At its regular meeting on Tuesday evening, the Auburn City Schools Board of Education unanimously approved the extension of the school system's current Covid-19 mitigation measures, including the mask mandate indoors and on school buses.
At the meeting, Board members were provided with a summary of Covid-19 data since the start of the school year on Aug. 10 through Sept. 10, including a breakdown of the weekly positive cases, the number of students notified of possible exposure, a summary of the distribution of cases in elementary versus secondary schools and a breakdown of cases between students and staff. Some of the data weren't shared with the public during the meeting, and a public records request by the Villager was not fulfilled by print deadline.
Since the start of the school year on Aug. 10, ACS has recorded 340 positive cases of Covid-19, compared to only 253 recorded cases from August through December of 2020, according to Herring. During the first five weeks of this school year, 430 students have also been notified of possible exposure.
"Due to the efforts of mitigation, including the use of facial coverings, these students may continue attending school, with parents and guardians monitoring the symptoms of illness," said Herring, who also briefly spoke about masks at the Auburn Chamber of Commerce's Tuesday Talk meeting on Tuesday morning. "I would like to begin by saying I respect that our teachers and students remain masked all day, every day in school."
Herring also shared the number of students who were excluded from the notification protocol because they maintained three feet of social distancing and consistently wore face coverings. In addition to the 430 students who have been notified of possible exposure, 969 students have been excluded from the notification protocol.
"(That) results in 1,399 students attending school in the days after exposure because a combination of prevention strategies were used," said Herring, who then gave her recommendation to the Board. "With the provision of full-time in-person learning on campus an established priority, I recommend the continuation of the Auburn City Schools Return to Learning Plan, which includes masks or facial coverings being required for individuals at indoor activities in our city schools, and on school buses.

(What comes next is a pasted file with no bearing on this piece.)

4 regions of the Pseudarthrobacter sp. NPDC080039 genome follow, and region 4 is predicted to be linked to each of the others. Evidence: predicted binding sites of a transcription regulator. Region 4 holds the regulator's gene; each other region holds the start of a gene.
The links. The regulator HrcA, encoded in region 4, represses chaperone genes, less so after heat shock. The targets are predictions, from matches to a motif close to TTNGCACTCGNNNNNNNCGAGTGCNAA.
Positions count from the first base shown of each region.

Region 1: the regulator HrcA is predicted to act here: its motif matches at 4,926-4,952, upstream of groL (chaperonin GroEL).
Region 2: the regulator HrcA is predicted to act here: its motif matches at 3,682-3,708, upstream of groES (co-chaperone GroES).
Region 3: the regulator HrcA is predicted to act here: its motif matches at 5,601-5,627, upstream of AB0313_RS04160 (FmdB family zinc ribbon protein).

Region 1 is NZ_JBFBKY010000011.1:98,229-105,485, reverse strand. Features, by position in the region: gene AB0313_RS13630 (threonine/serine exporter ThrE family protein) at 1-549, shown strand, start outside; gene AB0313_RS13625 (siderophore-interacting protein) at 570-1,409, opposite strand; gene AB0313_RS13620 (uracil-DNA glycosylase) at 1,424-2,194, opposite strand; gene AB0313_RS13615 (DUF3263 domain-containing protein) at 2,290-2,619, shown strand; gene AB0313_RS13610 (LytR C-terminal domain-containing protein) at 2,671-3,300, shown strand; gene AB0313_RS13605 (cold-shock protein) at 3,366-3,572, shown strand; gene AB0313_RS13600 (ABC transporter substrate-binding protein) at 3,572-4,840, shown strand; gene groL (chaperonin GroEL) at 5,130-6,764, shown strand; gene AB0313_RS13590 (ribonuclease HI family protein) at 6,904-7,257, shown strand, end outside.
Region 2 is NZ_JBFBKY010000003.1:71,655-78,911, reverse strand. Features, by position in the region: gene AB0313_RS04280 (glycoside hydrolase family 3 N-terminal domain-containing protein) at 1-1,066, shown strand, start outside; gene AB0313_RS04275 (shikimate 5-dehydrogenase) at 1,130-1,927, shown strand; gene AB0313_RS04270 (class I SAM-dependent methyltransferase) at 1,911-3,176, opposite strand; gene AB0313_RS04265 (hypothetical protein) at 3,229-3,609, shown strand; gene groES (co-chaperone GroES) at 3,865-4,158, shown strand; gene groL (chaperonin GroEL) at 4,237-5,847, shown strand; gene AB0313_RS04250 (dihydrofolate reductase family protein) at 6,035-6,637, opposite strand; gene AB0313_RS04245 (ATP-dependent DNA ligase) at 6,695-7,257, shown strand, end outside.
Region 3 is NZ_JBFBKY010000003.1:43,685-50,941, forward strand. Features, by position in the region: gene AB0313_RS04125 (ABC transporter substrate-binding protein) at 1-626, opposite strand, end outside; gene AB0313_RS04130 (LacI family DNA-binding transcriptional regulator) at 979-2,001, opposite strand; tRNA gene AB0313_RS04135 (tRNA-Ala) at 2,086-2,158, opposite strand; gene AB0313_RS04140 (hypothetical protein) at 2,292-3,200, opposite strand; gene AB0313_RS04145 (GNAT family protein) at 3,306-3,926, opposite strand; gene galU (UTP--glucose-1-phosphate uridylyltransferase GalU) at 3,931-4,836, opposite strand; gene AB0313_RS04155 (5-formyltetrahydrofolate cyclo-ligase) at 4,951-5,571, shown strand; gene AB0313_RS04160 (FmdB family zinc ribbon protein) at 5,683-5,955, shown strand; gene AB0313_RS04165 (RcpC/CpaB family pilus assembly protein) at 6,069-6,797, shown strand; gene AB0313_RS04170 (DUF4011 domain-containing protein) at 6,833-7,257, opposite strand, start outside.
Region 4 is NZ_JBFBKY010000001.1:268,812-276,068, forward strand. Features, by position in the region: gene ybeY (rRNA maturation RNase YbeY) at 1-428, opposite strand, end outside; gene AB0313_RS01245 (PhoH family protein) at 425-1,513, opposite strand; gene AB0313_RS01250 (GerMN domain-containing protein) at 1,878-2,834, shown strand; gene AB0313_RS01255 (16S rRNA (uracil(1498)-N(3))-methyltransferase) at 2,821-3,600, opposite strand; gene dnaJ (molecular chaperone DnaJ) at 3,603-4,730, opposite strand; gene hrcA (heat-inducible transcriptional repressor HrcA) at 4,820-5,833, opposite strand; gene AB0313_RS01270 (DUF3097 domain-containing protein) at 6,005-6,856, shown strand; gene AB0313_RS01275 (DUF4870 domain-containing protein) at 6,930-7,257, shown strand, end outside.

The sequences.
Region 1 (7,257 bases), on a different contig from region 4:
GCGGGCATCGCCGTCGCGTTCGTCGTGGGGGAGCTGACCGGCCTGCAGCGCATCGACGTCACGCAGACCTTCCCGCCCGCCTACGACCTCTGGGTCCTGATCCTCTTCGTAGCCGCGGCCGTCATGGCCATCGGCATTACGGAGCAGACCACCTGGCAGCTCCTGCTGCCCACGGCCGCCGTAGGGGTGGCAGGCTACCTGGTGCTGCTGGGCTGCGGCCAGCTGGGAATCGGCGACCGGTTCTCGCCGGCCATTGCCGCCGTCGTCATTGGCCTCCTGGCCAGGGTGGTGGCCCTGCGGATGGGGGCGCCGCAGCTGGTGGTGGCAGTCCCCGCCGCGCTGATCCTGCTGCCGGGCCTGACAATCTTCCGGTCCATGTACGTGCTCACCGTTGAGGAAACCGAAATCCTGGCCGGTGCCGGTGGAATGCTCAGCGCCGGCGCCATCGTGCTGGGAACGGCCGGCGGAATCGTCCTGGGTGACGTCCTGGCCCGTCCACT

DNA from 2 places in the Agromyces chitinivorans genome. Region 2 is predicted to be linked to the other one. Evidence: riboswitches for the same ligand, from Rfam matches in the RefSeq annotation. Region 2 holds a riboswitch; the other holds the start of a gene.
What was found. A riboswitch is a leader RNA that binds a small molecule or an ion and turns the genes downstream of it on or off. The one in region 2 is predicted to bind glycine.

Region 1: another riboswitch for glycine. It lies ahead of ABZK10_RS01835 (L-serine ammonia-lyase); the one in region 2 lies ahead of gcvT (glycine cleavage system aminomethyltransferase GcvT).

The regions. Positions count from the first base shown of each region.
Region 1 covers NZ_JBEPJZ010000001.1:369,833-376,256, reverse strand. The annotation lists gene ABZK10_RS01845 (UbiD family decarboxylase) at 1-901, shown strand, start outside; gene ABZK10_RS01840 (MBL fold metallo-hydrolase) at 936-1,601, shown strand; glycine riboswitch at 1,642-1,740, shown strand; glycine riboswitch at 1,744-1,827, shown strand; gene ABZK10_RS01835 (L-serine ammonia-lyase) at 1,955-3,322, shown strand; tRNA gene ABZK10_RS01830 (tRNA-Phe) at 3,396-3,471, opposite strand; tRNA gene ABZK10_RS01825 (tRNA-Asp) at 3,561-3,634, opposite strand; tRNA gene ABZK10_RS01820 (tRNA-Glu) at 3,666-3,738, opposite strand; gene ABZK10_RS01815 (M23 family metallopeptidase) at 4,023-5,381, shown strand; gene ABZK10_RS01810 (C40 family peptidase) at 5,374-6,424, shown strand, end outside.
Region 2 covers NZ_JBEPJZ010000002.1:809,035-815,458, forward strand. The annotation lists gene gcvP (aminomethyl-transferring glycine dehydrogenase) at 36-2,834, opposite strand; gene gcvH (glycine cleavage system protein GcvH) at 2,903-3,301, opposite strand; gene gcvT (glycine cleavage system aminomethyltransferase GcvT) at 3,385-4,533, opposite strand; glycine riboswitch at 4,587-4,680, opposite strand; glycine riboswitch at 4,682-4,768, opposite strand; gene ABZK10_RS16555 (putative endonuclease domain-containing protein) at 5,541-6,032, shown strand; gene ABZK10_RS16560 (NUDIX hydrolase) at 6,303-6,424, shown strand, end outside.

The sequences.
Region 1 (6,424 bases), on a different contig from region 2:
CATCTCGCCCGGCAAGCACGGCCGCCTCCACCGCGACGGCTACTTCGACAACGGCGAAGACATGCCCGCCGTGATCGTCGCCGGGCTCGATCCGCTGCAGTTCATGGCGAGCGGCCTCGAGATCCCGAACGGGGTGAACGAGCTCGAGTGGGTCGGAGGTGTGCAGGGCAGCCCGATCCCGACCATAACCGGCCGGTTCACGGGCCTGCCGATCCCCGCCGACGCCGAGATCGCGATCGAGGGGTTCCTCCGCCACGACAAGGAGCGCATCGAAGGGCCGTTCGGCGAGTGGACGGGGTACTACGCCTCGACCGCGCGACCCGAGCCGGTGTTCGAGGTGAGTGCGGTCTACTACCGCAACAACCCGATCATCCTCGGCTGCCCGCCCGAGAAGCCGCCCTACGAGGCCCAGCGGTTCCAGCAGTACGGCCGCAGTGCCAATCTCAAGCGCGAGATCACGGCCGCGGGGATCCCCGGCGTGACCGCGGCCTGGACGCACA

"Committed to the goal of keeping students in school, we must continue to practice measures of mitigation to provide a healthy learning environment. I'm appreciative of the extraordinary efforts our students, families, faculties and staff have made, and recognize that each person's contribution is significant."
Herring's recommendation and the vote by the Board came after many parents spoke about the issue during the public comment portion of the meeting.
Many parents in support of extending the mask mandate cited the importance of relying on the recommendations of experts, as it pertains to health care and the pandemic as well as in other aspects of everyday life.
"Some expertise relies on higher education and experience," said Susan Youngblood, an ACS parent who said she has spent seven years on a research compliance review board, although she is not a scientist. "I'm certainly going to a surgeon if I need my gallbladder out. And public health research, that also requires higher education and experience. For public health decisions, please continue the good work of listening to experts.
"Sure, I can consult sources and scientific research to check details. I can read and broadly understand proposals, including work that tackles mRNA. I can identify problem areas and more," added Youngblood about her work on the review board. "This board consists of a wide range of experts, and it always impresses me that not one of them hesitates to consult experts in different specialities, including risk management.
"Public health experts are continually assessing new data, a lot of it, systematically collected that might shift guidelines. That's just how science works. Please continue listening to experts in public health."
Other parents who spoke asked for the wearing of masks by students to be voluntary and blasted the Board for taking away their parental autonomy when it comes to health decisions for their children.
"We are very disappointed," said Andrea Tobin, an ACS parent who has spoken about the issue at previous BOE and City Council meetings. "How would you like it if I made this decision, or any decision, for one of your children? Our (school) ambassadors stood up here today — great honor. They should be proud. None of us can tell you who they are because we couldn't see their face, a bunch of little robots up here complying to something they should not be complying to. You should be ashamed of yourselves that you made our children stand up here and take that moment from them in which we cannot see their faces. It's heartbreaking what you are doing to our children."
The BOE will hold its next meeting at 6 p.m. on Oct. 12.
"School data and that of our community will be continuously monitored so that next-step decisions may be made when the circumstances allow," said Herring. "This recommendation is made without expiration. However, monthly updates will be provided ... ."